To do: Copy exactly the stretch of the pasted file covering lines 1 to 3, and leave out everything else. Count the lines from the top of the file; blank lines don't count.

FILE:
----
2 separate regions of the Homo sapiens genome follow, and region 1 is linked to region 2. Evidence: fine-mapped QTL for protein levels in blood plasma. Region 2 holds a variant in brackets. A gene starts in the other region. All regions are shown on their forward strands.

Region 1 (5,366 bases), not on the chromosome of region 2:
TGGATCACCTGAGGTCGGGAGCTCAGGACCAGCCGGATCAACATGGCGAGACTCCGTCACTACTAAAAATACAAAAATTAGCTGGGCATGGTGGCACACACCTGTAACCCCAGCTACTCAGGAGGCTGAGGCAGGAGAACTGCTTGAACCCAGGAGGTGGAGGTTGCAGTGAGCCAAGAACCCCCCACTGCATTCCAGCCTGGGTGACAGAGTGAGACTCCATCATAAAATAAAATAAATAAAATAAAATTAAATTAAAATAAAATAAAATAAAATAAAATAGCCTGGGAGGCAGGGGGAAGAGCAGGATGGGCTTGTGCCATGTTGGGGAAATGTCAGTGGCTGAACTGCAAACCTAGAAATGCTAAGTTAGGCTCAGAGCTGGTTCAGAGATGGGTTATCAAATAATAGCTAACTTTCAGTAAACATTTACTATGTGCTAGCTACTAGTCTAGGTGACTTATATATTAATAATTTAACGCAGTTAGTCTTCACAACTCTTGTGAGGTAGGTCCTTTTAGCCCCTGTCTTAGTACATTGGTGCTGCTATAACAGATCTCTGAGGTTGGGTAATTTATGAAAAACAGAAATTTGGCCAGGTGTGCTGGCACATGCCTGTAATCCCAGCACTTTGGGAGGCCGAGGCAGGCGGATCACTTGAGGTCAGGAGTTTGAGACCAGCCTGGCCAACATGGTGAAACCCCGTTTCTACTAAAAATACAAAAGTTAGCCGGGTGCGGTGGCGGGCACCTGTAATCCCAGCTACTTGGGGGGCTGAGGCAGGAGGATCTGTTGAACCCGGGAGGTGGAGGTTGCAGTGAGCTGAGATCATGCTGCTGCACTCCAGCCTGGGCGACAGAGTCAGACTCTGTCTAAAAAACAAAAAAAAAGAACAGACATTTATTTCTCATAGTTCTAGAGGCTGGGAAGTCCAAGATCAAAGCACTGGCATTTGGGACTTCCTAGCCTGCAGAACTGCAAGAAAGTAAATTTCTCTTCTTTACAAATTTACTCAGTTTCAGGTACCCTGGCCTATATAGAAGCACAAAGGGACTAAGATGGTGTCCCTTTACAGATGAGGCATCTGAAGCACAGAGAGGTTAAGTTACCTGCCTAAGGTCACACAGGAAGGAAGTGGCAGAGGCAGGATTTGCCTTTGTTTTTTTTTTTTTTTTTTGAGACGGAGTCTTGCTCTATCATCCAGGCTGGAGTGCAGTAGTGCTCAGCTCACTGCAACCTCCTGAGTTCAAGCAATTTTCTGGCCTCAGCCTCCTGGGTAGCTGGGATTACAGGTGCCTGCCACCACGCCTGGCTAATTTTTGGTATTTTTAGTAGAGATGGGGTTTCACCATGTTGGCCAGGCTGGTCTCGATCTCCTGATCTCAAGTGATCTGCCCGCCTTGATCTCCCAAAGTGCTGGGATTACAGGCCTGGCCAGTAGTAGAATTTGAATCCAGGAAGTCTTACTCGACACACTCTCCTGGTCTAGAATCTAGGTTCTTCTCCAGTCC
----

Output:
2 separate regions of the Homo sapiens genome follow, and region 1 is linked to region 2. Evidence: fine-mapped QTL for protein levels in blood plasma. Region 2 holds a variant in brackets. A gene starts in the other region. All regions are shown on their forward strands.

Region 1 (5,366 bases), not on the chromosome of region 2:
TGGATCACCTGAGGTCGGGAGCTCAGGACCAGCCGGATCAACATGGCGAGACTCCGTCACTACTAAAAATACAAAAATTAGCTGGGCATGGTGGCACACACCTGTAACCCCAGCTACTCAGGAGGCTGAGGCAGGAGAACTGCTTGAACCCAGGAGGTGGAGGTTGCAGTGAGCCAAGAACCCCCCACTGCATTCCAGCCTGGGTGACAGAGTGAGACTCCATCATAAAATAAAATAAATAAAATAAAATTAAATTAAAATAAAATAAAATAAAATAAAATAGCCTGGGAGGCAGGGGGAAGAGCAGGATGGGCTTGTGCCATGTTGGGGAAATGTCAGTGGCTGAACTGCAAACCTAGAAATGCTAAGTTAGGCTCAGAGCTGGTTCAGAGATGGGTTATCAAATAATAGCTAACTTTCAGTAAACATTTACTATGTGCTAGCTACTAGTCTAGGTGACTTATATATTAATAATTTAACGCAGTTAGTCTTCACAACTCTTGTGAGGTAGGTCCTTTTAGCCCCTGTCTTAGTACATTGGTGCTGCTATAACAGATCTCTGAGGTTGGGTAATTTATGAAAAACAGAAATTTGGCCAGGTGTGCTGGCACATGCCTGTAATCCCAGCACTTTGGGAGGCCGAGGCAGGCGGATCACTTGAGGTCAGGAGTTTGAGACCAGCCTGGCCAACATGGTGAAACCCCGTTTCTACTAAAAATACAAAAGTTAGCCGGGTGCGGTGGCGGGCACCTGTAATCCCAGCTACTTGGGGGGCTGAGGCAGGAGGATCTGTTGAACCCGGGAGGTGGAGGTTGCAGTGAGCTGAGATCATGCTGCTGCACTCCAGCCTGGGCGACAGAGTCAGACTCTGTCTAAAAAACAAAAAAAAAGAACAGACATTTATTTCTCATAGTTCTAGAGGCTGGGAAGTCCAAGATCAAAGCACTGGCATTTGGGACTTCCTAGCCTGCAGAACTGCAAGAAAGTAAATTTCTCTTCTTTACAAATTTACTCAGTTTCAGGTACCCTGGCCTATATAGAAGCACAAAGGGACTAAGATGGTGTCCCTTTACAGATGAGGCATCTGAAGCACAGAGAGGTTAAGTTACCTGCCTAAGGTCACACAGGAAGGAAGTGGCAGAGGCAGGATTTGCCTTTGTTTTTTTTTTTTTTTTTTGAGACGGAGTCTTGCTCTATCATCCAGGCTGGAGTGCAGTAGTGCTCAGCTCACTGCAACCTCCTGAGTTCAAGCAATTTTCTGGCCTCAGCCTCCTGGGTAGCTGGGATTACAGGTGCCTGCCACCACGCCTGGCTAATTTTTGGTATTTTTAGTAGAGATGGGGTTTCACCATGTTGGCCAGGCTGGTCTCGATCTCCTGATCTCAAGTGATCTGCCCGCCTTGATCTCCCAAAGTGCTGGGATTACAGGCCTGGCCAGTAGTAGAATTTGAATCCAGGAAGTCTTACTCGACACACTCTCCTGGTCTAGAATCTAGGTTCTTCTCCAGTCC